The Selling: Little Charmer in a Good Neighborhood

I know thatis beginning to make the film festival rounds. If you happen to see that it's appearing near you, I'd make an appointment for a viewing, just in case this little gem gets taken off the market.
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Spoofs are hard. Correction: Spoofs are easy; good spoofs are hard.

Savvy enough to realize this, perhaps, The Selling -- a new "supernatural comedy" by director Emily Lou and writer Gabriel Diani -- wisely avoids trying to be a straight-out spoof. Instead, the film treads a fine line between original and homage.

This is, at its essence, a haunted house movie. Starring screenwriter Diani as Richard Scarry, the nicest real estate agent to never sell a house, the film finds its own quirky rhythm even as it's caroming wildly through a chain of sensibilities that run the gamut from The Ghost And Mr. Chicken and Abbott & Costello Meet Frankenstein to Scary Movie and Shaun Of The Dead.

The haunted house itself is like The Money Pit meets Poltergeist.

Many of the lines of dialog feel as if they were yanked from one horror movie script or another, turned sideways, translated into banter and then dunked in funny. Even the action has a feeling of being familiar but never exactly copied from something else. As a result, even the discerning suspense or horror moviegoer might feel as if they're on familiar ground only to have it shift suddenly beneath them and dump them into equally familiar but different territory as the movie unspools.

Like any fine homage, the devil (or the demon) is in the details. Lou's direction and the cinematography by Matthias Schubert plays right along with the script -- shots and moods that hint at places we've been before, except seen now in a funhouse mirror where we're not sure if it's going to be a trick or a treat.

That's what it is! This movie is like Halloween. Not Halloween the movie franchise but Halloween the holiday put on film. Starting with a delightful animated title sequence by Ryan W. Kimball, some of the film is light and airy (verging on a little too deep a helping of cheese from time to time), only to snap back to deliver some genuine "jump" moments.

One thing that helps that is that the ghosts that appear (I did say this was a haunted house movie ...) are frightening visages of lost souls, done with a pretty cool "watery" effect which belies the shoestring that this little movie (shot on video in just 14 days) had to have had. And, with the exception of the major spirit entity that appears in the last fifth of the movie, never really plays for laughs but, instead, seeks to cause some real fright in bite-sized doses.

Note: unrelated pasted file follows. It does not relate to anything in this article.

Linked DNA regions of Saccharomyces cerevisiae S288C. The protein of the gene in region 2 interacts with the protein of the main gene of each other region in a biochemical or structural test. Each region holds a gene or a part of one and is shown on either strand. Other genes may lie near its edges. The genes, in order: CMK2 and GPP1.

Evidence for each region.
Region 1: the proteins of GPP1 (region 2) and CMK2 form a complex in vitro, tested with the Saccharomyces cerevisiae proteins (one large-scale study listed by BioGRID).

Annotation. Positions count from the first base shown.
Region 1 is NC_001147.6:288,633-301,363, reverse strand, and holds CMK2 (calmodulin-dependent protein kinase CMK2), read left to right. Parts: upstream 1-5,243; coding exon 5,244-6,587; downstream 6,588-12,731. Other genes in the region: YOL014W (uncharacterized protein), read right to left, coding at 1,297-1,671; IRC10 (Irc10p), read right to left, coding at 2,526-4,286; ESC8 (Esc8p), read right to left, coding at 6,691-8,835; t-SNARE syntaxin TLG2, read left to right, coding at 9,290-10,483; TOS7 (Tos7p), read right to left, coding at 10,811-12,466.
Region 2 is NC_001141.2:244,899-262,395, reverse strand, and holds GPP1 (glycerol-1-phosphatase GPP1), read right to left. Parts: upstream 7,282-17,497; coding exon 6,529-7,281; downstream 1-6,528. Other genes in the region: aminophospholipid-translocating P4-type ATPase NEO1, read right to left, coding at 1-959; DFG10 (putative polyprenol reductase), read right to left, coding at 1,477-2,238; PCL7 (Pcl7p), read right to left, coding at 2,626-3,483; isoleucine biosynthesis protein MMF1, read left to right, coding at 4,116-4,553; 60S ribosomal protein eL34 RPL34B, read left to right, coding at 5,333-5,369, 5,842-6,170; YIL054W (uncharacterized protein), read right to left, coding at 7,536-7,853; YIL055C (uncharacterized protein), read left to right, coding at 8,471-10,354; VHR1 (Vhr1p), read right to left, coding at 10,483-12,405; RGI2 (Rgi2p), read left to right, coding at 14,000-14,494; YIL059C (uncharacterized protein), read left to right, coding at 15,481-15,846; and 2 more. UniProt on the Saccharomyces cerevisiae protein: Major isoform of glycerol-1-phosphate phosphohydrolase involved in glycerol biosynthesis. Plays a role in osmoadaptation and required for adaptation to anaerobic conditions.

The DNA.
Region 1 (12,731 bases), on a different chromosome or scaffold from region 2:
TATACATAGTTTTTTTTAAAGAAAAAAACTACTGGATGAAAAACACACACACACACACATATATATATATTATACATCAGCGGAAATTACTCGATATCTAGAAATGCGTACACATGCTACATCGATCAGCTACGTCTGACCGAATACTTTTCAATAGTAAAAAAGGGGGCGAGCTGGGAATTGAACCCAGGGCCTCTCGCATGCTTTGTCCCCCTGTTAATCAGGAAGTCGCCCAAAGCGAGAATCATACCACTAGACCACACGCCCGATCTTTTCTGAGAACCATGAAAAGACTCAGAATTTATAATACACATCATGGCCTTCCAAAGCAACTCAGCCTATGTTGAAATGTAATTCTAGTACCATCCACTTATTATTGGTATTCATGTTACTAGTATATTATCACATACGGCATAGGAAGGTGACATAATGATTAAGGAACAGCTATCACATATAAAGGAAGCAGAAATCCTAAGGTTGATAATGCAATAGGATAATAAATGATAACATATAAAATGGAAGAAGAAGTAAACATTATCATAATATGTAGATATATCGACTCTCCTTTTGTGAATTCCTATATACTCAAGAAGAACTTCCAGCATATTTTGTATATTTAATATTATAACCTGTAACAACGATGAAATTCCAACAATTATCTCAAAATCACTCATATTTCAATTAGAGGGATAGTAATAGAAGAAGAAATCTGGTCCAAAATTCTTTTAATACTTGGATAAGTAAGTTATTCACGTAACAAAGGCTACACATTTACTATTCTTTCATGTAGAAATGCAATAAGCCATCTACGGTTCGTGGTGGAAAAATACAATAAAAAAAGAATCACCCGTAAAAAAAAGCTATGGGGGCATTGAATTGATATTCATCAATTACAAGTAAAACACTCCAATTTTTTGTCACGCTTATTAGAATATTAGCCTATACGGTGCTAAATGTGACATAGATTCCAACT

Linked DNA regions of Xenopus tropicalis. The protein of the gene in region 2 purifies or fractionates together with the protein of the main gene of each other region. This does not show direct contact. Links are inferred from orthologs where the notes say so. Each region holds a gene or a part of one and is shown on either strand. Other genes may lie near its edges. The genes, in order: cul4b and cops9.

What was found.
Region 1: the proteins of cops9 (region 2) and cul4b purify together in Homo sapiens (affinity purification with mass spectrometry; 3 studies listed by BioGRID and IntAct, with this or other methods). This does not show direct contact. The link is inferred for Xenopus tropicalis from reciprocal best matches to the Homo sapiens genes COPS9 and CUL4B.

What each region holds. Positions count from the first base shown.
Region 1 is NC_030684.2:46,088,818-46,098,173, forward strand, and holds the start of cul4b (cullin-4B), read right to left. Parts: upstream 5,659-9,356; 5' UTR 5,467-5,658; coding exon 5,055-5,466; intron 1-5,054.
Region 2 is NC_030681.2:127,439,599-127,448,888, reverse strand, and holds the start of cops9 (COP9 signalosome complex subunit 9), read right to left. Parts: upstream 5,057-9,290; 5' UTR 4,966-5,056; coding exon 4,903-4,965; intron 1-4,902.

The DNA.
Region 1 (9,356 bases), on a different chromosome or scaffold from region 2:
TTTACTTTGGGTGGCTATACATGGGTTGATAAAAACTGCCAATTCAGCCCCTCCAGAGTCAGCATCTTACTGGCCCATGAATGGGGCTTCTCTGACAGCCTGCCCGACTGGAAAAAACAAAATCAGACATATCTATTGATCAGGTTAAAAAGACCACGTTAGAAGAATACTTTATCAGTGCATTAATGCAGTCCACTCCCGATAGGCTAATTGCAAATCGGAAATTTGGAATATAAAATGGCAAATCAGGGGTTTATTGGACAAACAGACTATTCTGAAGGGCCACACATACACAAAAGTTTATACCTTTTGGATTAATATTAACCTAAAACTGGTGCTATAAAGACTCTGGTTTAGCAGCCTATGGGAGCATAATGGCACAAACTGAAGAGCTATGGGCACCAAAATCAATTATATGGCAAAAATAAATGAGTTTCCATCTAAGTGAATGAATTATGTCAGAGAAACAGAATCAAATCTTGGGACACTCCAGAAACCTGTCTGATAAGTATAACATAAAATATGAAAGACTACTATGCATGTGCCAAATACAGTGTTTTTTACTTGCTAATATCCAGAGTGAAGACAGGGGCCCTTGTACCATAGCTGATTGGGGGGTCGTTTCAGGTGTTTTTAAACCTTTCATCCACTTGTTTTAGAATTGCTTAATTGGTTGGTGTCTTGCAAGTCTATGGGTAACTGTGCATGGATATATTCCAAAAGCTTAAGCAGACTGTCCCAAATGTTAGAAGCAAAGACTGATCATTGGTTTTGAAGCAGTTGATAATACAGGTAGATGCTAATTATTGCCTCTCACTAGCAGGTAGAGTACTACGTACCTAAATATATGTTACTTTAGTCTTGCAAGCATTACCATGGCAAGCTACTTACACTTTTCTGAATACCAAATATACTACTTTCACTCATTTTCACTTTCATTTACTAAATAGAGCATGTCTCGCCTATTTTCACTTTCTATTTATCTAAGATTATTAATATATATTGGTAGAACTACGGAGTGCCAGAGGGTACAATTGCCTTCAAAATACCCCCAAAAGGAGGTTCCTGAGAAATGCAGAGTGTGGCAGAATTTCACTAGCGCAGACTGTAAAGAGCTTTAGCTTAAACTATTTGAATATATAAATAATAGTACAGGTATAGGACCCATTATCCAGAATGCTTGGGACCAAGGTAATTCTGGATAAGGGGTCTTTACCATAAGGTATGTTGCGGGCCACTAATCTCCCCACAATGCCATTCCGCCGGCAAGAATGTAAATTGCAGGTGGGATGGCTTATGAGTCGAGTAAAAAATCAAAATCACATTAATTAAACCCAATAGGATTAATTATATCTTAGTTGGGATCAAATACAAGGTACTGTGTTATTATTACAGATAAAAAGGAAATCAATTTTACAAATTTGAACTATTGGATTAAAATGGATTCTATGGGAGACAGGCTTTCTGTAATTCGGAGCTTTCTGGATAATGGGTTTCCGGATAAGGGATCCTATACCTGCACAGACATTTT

The laughs are kept for the living (for the most part), supplied in ample part by Diani. His gangly form is reminiscent of Roberto Benigni (Life Is Beautiful, Pinocchio), while his angular face shifts ably from comic smirk to horrific visage, depending on the moment-to-moment demands of his own script. His character ends up, along with his doofus real estate broker partner, Dave Ross (Jonathan Klein), with the house on their hands through the shifty dealings of real estate nemesis Mary Best. (Best, played by the comedically-gifted Janet Varney, is kept in the mix to keep the real estate gimmick alive and is left in classic suspense movie mode as the keep of the flame, so to speak, with the whispered hint of a sequel in the funny closing credit sequences.)

There are affable performances by Etta Devine as "ghost blogger" Ginger Sparks and Nancy Lenehan as Richard's mother. Even plucky newcomer Cole Stratton as "Ed," a real estate office co-worker, does a fine job in the time he has on screen with his mindless prattling about America's Top Model even as he's skarfing down drugged brownies.

Although the movie is played pretty broadly, the only performance that felt a little over the top was the one delivered by Barry Bostwick in a brief appearance as Father Jimmy, an exorcist. Lines peppered with a little too much winkety-wink, it's almost a relief when the ghostly presence in the house proves to be too much and drives Father Jimmy away.

I know that The Selling is beginning to make the film festival rounds. If you happen to see that it's appearing near you, I'd make an appointment for a viewing, just in case this little gem gets taken off the market.

Marc Hershon is the co-author of the book I Hate People (Little, Brown and Company; June 2009) with Jonathan Littman. Marc is also a screenwriter who has written several television movies for the Hallmark Channel, including Santa Jr., Monster Makers, and Wedding Daze.

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